2011-05-26 / Front Page

Open space, recreation at Ft. Getty, islanders say

By Phil Zahodiakin

Last week’s public workshop on the future uses of Fort Getty featured a vote on a wide range of ideas for the park and it was “open space and passive recreation” that emerged as the most heavily favored option among the residents who voted during the lively event on May 19.

The workshop, which was held at the Lawn Avenue School gymnasium, drew 125 people, but only one seasonal camper. It was attended by all of the town councilors, the town administrator, the recreation department director, the town planner and planning assistant, six Planning Commission members, and the planning and development director for Bristol.

Mary Meagher, who chaired the long-serving (and now-disbanded) Fort Getty Master Plan Committee, and several other current or former committee members helped lead the breakout discussions at tables around the gym. The discussions were intended to select the use-options that would be offered to the voters.

Fort Getty is a peninsula embraced on three sides by 28 acres of coastal wetlands. Most of the 23 acres available for development or other purposes are occupied during the spring and summer by 105 seasonal campers whose 2010 payments to the town totaled $310,800.

The campground facilities need more than $1 million worth of work, but the current Town Council has not launched any major work because of disagreements about the future uses of the park, which are evident in the feedback from numerous surveys.

Nevertheless, the current council has indicated its intention to “get off the dime,” and last week’s voting will help inform its deliberations on the park. The workshop was organized by Landworks Collaborative, a consulting firm based out of Worcester, Mass., which was selected from several respondents to the town’s solicitation for facilitators.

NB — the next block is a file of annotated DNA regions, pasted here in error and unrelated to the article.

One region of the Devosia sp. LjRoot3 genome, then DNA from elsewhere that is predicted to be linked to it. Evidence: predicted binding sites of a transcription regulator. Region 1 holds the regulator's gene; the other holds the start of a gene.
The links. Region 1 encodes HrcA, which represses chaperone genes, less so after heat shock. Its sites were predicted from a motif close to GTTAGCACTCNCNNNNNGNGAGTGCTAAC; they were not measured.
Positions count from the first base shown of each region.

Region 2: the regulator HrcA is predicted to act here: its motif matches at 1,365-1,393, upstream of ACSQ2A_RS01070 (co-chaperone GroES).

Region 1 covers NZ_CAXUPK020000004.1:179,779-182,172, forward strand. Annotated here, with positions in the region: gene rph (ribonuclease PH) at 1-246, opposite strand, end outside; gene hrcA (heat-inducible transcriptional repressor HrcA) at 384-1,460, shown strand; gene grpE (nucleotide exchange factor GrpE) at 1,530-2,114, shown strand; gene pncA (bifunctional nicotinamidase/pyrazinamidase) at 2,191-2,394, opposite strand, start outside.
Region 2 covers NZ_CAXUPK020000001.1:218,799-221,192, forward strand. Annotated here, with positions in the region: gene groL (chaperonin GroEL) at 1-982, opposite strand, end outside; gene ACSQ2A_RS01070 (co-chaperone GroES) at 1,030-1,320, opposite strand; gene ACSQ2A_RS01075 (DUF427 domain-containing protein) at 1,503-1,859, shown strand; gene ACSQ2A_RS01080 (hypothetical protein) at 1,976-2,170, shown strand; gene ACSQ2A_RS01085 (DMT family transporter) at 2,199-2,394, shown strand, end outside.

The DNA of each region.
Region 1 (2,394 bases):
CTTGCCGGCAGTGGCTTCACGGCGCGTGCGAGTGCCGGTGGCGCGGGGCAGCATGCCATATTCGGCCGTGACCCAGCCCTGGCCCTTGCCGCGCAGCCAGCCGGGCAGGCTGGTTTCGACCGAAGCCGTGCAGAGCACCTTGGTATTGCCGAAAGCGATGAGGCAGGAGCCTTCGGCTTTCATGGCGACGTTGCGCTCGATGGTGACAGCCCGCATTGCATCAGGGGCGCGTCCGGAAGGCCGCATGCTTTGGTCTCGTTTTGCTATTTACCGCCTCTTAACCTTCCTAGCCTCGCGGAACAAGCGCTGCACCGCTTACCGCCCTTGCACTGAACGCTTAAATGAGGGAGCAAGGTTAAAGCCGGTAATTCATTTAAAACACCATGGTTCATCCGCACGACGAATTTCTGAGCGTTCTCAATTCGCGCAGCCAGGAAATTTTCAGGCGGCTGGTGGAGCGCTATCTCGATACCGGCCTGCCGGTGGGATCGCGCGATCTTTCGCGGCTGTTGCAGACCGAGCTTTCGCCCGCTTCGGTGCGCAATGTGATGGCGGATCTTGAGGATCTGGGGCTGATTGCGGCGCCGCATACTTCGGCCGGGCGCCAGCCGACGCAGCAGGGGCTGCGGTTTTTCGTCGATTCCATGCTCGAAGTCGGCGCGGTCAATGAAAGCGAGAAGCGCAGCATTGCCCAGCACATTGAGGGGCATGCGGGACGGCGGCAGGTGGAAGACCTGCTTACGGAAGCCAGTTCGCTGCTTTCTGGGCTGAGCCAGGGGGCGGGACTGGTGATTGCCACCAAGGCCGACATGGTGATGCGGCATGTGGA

The solicitation was drafted by Town Planner Lisa Bryer, who told the gathering that the future of the park had reached a crossroads. During the many years that Jamestown has tried to reach a consensus on the future of Fort Getty, “the park has grown and evolved” and “demand [for access] has increased,” Bryer said.

“The park has been a cash cow for the town with very minimal investment,” she said. “But this lack of investment is beginning to show. The pavilion collapsed this winter. The campsites need new electrical pedestals. The main water line needs replacement. And the bathrooms, even though they’ve been recently renovated, still generate some complaints.”

Bryer continued, “If we’re going to invest significant funds in our park, the question becomes, ‘How do we want that money to be spent?’ and ‘For what use?’” Another important question Bryer urged the participants to consider was “whether the park must, or should, generate income.”

The preceding question, and associated options, was one of three that went to the voters, who cast their votes by affixing colored dots to posters with the questions and options.

The second of the questions was, “What should Jamestown do with the RV park?” The third question asked the voters to select their preferences from the 42 use-options identified during breakout discussions.

Prior to the voting, a Landworks staffer – answering a question from the public – said that the revenue from RV campers reduced by approximately $50 the annual property taxes on a house appraised at $400,000.

However, Town Council President Mike Schnack responded by saying, “When you put your dots up, remember that the loss of revenue wouldn’t be just an additional $50 on your tax bill because you will also have to make up in taxes the cost of any improvements you want to make [to the park].”